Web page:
Max Woertendyke as Nick Bright. Photo / Roger Mastroianni

Cleveland Play House’s ‘The Invisible Hand’ a hand-wringing geo-political drama

By Bob Abelman

Greed is at the core of Ayad Akhtar’s riveting drama “The Invisible Hand,” which received its off-Broadway premiere in 2014. Anguished introspection and no shortage of heated debate on the walk back to the parking garage is the result of Cleveland Play House’s production of it.

The play revolves around a kidnapped American investment banker, Nick Bright, who is being held hostage in a bleak Pakistan prison by Islamic revolutionaries. Citibank has failed to come up with his $10 million ransom and Nick’s only way out is to tap his skills and play the stock market to benefit his captors and their cause and earn his freedom. In short, Nick’s future is tied to Pakistani futures and the unstable buying power of the rupee.

Terrorism and totalitarian theocracy meet capitalism, leveraging and money laundering, all under Pirronne Yousefzadeh’s precise and gripping direction.

The title of the play is a reference to a term coined by 19th century economist-philosopher Adam Smith, who noted that, in a free market economy, the greater good of a nation is always driven by the self-interests – the “invisible hand” – of individuals.

But Akhtar did not earn his 2013 Pulitzer Prize on clever titles alone. This play’s dialogue is rich and seductive, even though it is infused with economic theory and geo-political presuppositions and occasionally burdened with having to explain them. And there is plenty of dramatic tension built into a plot set in the hotbed of dissonance that is Pakistan and layered with high-stakes online transactions and high-risk interpersonal interactions between extremely volatile personalities.

To add to the show’s driving intensity, the ending of each short scene is announced with a loud percussive blast and dramatic blackout courtesy of designers Daniel Perelstein and Michael Boll, respectively, and the lights come up in similar fashion.

When they do, they reveal a long, narrow brick and mortar prison cell designed with stark realism on a runway stage by Mikiko Suzuki MacAdams. A bed and inaccessible barred window are at one end, a bolted door is at the other, and audience stadium seating has been placed on both sides of the performance space. Those in attendance simultaneously watch the play and witness fellow audience members’ reactions to it in the distance.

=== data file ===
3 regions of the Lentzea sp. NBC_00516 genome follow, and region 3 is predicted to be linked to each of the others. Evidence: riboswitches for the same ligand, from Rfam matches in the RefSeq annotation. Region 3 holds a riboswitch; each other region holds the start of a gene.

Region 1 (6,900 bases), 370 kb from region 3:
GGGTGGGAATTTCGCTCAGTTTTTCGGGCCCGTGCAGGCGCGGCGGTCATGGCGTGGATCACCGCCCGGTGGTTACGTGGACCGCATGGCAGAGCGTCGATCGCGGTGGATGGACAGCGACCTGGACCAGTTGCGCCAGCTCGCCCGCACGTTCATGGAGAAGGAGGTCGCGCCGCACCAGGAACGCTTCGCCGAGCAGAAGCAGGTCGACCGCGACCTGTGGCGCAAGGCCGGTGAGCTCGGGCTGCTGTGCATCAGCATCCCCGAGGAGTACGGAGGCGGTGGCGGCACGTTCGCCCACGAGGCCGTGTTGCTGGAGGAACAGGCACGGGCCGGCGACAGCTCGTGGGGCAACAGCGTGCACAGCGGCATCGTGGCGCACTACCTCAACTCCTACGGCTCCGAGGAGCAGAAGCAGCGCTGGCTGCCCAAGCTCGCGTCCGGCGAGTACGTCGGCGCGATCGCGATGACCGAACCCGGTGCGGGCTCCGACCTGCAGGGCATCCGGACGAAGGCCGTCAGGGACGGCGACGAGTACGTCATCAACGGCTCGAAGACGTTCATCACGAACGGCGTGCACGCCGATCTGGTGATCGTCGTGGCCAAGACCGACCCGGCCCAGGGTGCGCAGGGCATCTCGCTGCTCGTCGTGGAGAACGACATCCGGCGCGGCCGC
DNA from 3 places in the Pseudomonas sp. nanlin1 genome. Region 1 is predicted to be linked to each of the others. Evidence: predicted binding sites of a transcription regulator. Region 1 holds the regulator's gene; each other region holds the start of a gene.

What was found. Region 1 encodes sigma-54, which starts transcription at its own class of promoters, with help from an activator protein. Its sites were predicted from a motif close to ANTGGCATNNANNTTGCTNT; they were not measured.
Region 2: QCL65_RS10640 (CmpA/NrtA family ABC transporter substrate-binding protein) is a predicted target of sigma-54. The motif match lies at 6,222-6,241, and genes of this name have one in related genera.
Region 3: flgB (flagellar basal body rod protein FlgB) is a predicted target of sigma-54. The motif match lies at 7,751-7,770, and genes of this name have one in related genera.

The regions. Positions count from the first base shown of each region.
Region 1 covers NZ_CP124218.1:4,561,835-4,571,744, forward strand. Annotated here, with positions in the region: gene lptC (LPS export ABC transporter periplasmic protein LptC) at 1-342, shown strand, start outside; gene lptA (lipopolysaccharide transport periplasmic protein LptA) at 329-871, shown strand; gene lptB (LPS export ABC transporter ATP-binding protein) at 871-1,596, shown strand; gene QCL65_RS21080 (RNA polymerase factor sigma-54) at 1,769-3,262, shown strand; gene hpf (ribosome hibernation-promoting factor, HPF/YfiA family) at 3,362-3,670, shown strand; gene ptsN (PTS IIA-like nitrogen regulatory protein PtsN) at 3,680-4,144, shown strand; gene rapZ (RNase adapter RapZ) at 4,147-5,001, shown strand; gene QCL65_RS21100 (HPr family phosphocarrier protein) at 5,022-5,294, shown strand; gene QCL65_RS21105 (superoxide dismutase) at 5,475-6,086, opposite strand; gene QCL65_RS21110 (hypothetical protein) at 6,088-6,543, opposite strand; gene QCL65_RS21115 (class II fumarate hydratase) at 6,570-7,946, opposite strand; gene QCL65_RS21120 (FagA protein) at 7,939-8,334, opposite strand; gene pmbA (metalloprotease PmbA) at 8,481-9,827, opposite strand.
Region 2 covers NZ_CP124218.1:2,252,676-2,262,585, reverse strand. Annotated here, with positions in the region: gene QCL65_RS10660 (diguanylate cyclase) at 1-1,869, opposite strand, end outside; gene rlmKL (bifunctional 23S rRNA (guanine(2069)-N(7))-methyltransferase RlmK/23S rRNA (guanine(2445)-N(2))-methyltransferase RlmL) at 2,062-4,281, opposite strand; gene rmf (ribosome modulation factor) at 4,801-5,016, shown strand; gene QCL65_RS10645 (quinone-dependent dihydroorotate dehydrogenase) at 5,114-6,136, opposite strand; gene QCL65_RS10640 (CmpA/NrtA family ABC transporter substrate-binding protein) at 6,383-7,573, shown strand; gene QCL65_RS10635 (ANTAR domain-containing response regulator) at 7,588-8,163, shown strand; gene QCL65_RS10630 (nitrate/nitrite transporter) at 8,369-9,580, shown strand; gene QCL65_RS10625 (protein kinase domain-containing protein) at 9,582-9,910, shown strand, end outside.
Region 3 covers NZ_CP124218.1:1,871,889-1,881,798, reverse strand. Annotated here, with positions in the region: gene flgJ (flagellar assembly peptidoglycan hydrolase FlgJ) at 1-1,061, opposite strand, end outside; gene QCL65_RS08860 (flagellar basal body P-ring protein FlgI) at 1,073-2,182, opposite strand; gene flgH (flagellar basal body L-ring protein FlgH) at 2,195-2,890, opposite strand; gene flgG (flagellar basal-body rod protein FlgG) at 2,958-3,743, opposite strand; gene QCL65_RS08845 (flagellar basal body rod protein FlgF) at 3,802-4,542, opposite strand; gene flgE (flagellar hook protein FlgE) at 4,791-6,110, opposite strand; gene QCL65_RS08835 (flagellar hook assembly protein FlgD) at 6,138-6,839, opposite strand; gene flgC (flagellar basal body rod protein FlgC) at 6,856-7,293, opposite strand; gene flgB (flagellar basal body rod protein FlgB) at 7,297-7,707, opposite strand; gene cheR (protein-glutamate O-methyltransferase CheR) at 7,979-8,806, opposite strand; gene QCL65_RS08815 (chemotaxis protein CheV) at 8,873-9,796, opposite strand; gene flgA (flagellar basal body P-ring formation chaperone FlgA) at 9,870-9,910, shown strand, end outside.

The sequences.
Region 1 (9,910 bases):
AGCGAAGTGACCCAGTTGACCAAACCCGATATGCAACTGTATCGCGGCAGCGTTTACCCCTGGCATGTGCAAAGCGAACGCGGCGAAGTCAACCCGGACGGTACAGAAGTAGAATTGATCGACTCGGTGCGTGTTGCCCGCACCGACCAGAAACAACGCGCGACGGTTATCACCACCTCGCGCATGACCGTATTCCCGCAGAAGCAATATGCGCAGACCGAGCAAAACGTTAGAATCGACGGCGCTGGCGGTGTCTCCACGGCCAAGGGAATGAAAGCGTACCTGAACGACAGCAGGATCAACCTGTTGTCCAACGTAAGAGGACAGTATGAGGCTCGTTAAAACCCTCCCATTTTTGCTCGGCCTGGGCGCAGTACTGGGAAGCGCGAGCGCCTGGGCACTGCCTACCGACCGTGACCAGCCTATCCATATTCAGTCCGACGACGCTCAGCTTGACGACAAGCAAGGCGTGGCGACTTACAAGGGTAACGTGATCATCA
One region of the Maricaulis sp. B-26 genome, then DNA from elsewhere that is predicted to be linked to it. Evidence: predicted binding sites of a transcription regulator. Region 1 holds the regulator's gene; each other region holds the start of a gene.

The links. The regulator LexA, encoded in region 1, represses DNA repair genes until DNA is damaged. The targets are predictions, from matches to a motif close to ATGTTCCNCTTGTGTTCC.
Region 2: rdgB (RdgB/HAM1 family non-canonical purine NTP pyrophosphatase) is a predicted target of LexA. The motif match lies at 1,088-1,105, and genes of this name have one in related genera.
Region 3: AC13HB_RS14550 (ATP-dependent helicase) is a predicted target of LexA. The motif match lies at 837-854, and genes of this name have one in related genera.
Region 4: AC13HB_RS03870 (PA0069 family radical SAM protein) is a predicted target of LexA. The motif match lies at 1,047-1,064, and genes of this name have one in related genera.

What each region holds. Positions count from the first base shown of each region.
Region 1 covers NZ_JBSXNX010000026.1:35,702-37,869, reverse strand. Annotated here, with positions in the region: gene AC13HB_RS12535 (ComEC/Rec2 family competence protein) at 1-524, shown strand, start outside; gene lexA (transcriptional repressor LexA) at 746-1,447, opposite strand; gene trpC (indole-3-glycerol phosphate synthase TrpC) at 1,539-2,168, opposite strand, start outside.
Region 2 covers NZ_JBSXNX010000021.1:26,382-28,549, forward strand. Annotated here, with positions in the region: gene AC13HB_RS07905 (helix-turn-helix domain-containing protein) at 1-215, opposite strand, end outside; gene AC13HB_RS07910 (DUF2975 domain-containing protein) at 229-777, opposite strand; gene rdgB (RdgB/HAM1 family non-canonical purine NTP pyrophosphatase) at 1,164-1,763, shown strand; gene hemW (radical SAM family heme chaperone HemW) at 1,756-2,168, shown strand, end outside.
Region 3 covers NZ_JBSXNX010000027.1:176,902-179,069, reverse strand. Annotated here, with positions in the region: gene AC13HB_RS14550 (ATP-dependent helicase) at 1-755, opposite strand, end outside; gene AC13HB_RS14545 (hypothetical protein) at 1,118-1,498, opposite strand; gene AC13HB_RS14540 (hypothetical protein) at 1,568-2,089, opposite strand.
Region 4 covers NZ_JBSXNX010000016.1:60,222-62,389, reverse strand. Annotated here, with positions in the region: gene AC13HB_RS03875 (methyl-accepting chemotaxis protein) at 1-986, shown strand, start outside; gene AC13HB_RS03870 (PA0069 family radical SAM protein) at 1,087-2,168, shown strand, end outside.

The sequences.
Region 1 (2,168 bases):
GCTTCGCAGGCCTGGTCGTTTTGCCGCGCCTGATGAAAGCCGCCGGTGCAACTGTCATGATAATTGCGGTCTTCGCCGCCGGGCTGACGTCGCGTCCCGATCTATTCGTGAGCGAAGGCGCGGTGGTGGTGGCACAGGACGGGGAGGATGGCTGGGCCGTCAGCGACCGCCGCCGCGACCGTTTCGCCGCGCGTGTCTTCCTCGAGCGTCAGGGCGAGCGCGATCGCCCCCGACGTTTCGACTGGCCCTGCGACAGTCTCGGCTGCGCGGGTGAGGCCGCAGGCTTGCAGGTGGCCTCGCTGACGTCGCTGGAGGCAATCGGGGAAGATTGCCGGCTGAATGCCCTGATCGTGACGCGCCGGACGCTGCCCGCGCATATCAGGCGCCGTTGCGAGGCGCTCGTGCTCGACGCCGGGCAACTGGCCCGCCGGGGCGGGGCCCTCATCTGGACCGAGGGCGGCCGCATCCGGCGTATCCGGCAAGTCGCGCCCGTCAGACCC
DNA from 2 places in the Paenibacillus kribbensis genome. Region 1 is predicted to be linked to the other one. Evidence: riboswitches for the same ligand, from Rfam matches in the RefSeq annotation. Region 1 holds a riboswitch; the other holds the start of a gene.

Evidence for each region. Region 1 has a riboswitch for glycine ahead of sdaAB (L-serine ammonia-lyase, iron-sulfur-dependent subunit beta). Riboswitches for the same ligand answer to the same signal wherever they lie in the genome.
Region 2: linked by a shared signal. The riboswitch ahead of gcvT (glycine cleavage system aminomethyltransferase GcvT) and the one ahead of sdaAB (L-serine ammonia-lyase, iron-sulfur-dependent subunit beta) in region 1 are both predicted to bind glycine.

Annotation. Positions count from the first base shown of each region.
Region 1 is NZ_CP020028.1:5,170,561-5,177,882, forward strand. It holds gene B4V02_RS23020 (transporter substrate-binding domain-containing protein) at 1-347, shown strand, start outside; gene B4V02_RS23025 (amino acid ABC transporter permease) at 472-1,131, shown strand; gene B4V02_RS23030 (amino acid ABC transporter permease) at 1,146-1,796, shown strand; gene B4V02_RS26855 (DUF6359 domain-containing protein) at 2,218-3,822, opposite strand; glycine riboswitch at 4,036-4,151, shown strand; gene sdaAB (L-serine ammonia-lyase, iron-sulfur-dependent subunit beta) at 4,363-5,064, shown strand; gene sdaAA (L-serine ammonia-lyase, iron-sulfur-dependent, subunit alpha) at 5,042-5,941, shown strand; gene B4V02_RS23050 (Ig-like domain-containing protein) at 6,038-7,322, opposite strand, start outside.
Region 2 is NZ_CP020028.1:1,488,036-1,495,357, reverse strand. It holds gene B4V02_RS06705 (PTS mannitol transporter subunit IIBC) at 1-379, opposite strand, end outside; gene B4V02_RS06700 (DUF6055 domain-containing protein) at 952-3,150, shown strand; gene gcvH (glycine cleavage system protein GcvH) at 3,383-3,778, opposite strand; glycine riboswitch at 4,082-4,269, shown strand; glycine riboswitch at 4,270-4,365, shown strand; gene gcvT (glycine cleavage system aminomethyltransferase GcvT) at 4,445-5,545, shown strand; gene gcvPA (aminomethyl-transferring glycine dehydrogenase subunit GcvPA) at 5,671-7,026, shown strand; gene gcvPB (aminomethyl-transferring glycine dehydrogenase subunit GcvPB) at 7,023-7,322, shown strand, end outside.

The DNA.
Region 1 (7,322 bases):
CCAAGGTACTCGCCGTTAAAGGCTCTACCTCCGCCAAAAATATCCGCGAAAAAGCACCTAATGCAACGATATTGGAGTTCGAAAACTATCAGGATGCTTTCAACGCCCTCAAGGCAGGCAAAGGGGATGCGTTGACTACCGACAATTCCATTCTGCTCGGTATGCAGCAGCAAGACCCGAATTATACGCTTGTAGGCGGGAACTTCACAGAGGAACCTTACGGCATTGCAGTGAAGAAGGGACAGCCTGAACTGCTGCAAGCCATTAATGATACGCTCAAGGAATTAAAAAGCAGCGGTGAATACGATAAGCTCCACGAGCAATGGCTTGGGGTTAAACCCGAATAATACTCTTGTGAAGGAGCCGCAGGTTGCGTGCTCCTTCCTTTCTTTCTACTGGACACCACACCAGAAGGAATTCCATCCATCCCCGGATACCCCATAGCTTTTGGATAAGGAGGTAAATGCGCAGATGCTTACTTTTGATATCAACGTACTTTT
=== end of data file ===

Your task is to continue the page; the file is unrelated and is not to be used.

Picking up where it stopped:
The play’s ideologically opposite characters – flawed, complex and extremely well played – are prisoners of their own corrupt countries and at war with themselves.

Louis Sallan is mesmerizing as Bashir, the radicalized, idealistic and imposing Londoner who accidentally kidnapped Nick rather than Nick’s boss, and who is assigned by the Imam to assist with his prisoner’s day trading. With violence not far beneath the surface, Sallan’s Bashir makes it impossible for the audience to lower its guard, even when his character appears to do so.

The same can be said for J. Paul Nicholas as the spiritual but explosive Imam Saleem, who reluctantly buys into Nick’s proposition and is the play’s primary source of political and religious insight, commentary and irony.

Max Woertendyke’s Nick starts the play as a scared but cocky mid-ranking investment banker with strong survival instincts and, through some truly fine acting, devolves into a man broken and beaten by his circumstances.

His physical and emotional transformation is nearly as striking as Nik Sadhnani’s Dar, a gentle jailor pained by his primary task of chaining his captor during the first act but an obedient inflictor of pain by the play’s end.

Everyone on stage benefits from Valérie Thérése Bart’s costume design, which offers subtle insights into each character, such as Dar’s sweater vest worn over his linen Shalwaar Qameez, Bashir’s leather jacket and jeans, and Imam Saleen’s traditional garb and turban.

If this play occasionally loses the attention of theatergoers disinterested in geo-political drama and short-selling on the stock market, its brilliantly penned diatribes on these matters and the craftsmanship with which they are delivered will most certainly reel them back in.

“The Invisible Hand” at Cleveland Play House

WHERE: Outcalt Theatre, 1501 Euclid Ave., Cleveland

WHEN: Through March 11

TICKETS & INFO: $25 – $105, call 216-241-6000 or go to

Bob Abelman covers professional theater and cultural arts for the Cleveland Jewish News. Follow Bob at 2017 AP Ohio Media Editors best columnist.

Originally published in the Cleveland Jewish News on February 28, 2018.

Lead image: Max Woertendyke as Nick Bright. Photo / Roger Mastroianni